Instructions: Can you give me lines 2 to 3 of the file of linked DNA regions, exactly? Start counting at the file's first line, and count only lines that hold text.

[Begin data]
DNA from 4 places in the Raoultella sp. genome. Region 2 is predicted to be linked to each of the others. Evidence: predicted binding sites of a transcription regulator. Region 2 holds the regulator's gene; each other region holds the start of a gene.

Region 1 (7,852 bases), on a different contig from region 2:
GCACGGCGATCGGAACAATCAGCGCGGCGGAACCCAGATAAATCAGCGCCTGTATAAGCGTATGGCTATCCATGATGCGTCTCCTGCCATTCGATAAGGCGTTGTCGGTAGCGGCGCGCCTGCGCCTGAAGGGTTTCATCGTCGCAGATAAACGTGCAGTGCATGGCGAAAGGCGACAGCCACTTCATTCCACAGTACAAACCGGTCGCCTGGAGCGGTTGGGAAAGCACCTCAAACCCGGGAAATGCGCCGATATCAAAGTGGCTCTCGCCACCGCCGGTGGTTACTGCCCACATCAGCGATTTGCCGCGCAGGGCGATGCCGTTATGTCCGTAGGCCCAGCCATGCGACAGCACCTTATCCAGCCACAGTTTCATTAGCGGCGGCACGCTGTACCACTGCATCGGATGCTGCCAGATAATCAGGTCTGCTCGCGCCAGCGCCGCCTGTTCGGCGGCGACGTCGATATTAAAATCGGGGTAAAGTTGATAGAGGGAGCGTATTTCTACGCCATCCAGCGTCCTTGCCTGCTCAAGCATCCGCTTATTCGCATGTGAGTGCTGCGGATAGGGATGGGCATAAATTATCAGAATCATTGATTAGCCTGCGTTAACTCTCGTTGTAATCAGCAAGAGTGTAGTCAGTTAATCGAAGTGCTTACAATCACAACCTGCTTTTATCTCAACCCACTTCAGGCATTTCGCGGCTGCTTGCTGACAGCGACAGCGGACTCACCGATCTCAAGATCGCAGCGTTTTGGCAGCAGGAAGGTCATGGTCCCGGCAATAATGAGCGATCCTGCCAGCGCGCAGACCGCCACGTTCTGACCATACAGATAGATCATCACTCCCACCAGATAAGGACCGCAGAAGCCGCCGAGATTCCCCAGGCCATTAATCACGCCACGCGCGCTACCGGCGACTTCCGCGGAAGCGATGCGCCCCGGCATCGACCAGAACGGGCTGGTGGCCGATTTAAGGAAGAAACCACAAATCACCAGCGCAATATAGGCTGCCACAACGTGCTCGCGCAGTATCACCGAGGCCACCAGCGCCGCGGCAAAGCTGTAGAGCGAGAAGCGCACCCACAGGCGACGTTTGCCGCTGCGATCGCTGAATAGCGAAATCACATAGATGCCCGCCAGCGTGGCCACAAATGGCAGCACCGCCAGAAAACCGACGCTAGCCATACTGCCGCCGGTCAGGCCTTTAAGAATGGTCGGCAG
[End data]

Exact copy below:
Region 1 (7,852 bases), on a different contig from region 2:
GCACGGCGATCGGAACAATCAGCGCGGCGGAACCCAGATAAATCAGCGCCTGTATAAGCGTATGGCTATCCATGATGCGTCTCCTGCCATTCGATAAGGCGTTGTCGGTAGCGGCGCGCCTGCGCCTGAAGGGTTTCATCGTCGCAGATAAACGTGCAGTGCATGGCGAAAGGCGACAGCCACTTCATTCCACAGTACAAACCGGTCGCCTGGAGCGGTTGGGAAAGCACCTCAAACCCGGGAAATGCGCCGATATCAAAGTGGCTCTCGCCACCGCCGGTGGTTACTGCCCACATCAGCGATTTGCCGCGCAGGGCGATGCCGTTATGTCCGTAGGCCCAGCCATGCGACAGCACCTTATCCAGCCACAGTTTCATTAGCGGCGGCACGCTGTACCACTGCATCGGATGCTGCCAGATAATCAGGTCTGCTCGCGCCAGCGCCGCCTGTTCGGCGGCGACGTCGATATTAAAATCGGGGTAAAGTTGATAGAGGGAGCGTATTTCTACGCCATCCAGCGTCCTTGCCTGCTCAAGCATCCGCTTATTCGCATGTGAGTGCTGCGGATAGGGATGGGCATAAATTATCAGAATCATTGATTAGCCTGCGTTAACTCTCGTTGTAATCAGCAAGAGTGTAGTCAGTTAATCGAAGTGCTTACAATCACAACCTGCTTTTATCTCAACCCACTTCAGGCATTTCGCGGCTGCTTGCTGACAGCGACAGCGGACTCACCGATCTCAAGATCGCAGCGTTTTGGCAGCAGGAAGGTCATGGTCCCGGCAATAATGAGCGATCCTGCCAGCGCGCAGACCGCCACGTTCTGACCATACAGATAGATCATCACTCCCACCAGATAAGGACCGCAGAAGCCGCCGAGATTCCCCAGGCCATTAATCACGCCACGCGCGCTACCGGCGACTTCCGCGGAAGCGATGCGCCCCGGCATCGACCAGAACGGGCTGGTGGCCGATTTAAGGAAGAAACCACAAATCACCAGCGCAATATAGGCTGCCACAACGTGCTCGCGCAGTATCACCGAGGCCACCAGCGCCGCGGCAAAGCTGTAGAGCGAGAAGCGCACCCACAGGCGACGTTTGCCGCTGCGATCGCTGAATAGCGAAATCACATAGATGCCCGCCAGCGTGGCCACAAATGGCAGCACCGCCAGAAAACCGACGCTAGCCATACTGCCGCCGGTCAGGCCTTTAAGAATGGTCGGCAG